Aaron Holloway-Nahun (submitted photo)
Composer Aaron Holloway-Nahum is a graduate of Edina High School in Edina, Minn., and has made it to the big time. But according to his neighbor (and singer in the Minnesota Chorale) Judi Harvey, Aaron is still Minnesota Nice.
Aaron lives in England now and is working with the BBC Symphony and London Sinfonietta. His music is colorful, full of wit and draws us right into its sound world. The folks over at the Copland House know this and awarded Aaron with a coveted, all-expenses-paid residency at the House in New York.
I recently caught up with Aaron for a little cross-Atlantic Q&A.
ALISON YOUNG: You say that you didn’t actually begin composing until you were 17. What was your musical involvement before then?
AARON HOLLOWAY-NAHUM: As a child, I was primarily involved in music as a singer (I also studied piano, but took singing more seriously). I sang in a number of state, regional and national honors choirs. I sang in the choirs throughout my time at Valley View Middle School, and at Edina High School, I was in the Concert Choir and Chamber Singers. I studied voice and piano privately throughout these years as well.
Was there anything specific that you did/learned/were exposed to in Edina that moved you to the path you’re on now?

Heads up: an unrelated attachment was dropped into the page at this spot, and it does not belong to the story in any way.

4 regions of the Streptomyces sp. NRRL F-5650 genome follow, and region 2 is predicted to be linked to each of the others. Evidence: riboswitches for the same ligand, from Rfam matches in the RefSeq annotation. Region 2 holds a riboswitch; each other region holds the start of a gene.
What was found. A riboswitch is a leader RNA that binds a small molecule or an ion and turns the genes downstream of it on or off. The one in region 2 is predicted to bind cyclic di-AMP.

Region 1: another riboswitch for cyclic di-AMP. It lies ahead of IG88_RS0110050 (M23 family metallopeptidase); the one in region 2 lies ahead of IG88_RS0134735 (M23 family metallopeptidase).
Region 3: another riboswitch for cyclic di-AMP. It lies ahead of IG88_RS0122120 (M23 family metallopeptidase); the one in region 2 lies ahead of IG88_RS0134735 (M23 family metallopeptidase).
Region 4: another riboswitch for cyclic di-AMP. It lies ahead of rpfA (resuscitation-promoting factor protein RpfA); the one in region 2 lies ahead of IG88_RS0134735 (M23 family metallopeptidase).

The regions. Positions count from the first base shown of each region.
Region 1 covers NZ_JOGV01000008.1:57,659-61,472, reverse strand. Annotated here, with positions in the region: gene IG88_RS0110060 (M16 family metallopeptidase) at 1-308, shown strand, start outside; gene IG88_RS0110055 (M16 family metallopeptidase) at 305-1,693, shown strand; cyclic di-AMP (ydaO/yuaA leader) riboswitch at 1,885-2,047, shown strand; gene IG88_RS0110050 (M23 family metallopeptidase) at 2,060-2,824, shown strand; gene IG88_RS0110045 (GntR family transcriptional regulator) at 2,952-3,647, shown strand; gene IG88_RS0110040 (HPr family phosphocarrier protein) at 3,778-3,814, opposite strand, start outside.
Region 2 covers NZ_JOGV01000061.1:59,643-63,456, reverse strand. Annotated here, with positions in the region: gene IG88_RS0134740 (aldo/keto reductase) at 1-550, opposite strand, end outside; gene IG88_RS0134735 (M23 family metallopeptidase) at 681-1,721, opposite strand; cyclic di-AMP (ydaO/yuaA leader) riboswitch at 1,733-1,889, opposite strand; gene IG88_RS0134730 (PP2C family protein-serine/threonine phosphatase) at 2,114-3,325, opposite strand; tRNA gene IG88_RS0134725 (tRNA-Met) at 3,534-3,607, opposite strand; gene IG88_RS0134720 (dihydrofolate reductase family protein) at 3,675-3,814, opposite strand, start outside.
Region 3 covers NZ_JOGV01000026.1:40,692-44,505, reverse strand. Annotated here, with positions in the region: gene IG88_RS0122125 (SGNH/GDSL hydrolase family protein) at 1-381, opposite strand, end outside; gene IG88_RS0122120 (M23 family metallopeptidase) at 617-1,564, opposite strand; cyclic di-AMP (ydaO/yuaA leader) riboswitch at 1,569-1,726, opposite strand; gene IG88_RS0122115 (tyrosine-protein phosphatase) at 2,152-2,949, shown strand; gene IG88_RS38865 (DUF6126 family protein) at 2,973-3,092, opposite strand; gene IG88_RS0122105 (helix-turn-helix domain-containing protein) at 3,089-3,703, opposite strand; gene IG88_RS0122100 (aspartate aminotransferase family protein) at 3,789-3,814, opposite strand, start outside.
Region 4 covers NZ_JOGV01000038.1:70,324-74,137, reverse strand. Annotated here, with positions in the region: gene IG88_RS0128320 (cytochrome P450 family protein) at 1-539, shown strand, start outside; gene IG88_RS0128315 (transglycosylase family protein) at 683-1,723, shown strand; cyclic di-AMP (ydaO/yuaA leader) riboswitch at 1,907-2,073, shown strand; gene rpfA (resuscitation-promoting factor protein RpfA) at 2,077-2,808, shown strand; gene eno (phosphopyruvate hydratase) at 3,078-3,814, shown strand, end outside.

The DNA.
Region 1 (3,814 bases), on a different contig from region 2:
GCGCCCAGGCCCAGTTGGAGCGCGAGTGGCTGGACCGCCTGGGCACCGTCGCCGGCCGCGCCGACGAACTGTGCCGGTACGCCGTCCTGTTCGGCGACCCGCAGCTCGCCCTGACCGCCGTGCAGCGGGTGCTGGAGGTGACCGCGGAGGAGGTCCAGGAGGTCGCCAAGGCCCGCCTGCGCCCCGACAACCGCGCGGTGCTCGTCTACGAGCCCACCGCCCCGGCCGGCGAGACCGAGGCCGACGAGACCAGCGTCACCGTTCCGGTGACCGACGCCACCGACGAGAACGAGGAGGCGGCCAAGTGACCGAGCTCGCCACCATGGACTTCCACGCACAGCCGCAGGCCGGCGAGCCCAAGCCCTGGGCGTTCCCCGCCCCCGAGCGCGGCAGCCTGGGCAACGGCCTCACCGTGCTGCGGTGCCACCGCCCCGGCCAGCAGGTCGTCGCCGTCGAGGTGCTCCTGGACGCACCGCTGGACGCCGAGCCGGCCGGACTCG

The concert choir puts on a concert each spring term called “Current Jam,” and I put together a large, all-male, a cappella group in my Junior year. This required some arranging/composition work, and so I went to my choral director (Dr. David Henderson) and asked him if he had any advice on where I could learn some of this. I think he had a lot more in mind for me because instead of just giving me a book, or pointing out I could perfectly well write for the voice having sung for 10 years or so he sent me to the director of bands at Edina High School. The band director subsequently gave me a copy of Walter Piston’s Orchestration textbook. I’ll never forget opening it up and finding all this information about all the instruments. It had never even occurred to me that I could write for the violin without being able to play it myself. I immediately started writing music. A few months later I was accepted as a composition student on the Northwestern University Summer Music Program, and two years later I would enter Northwestern as a joint composition/vocal major. (I quickly dropped the voice major in favor of conducting studies!)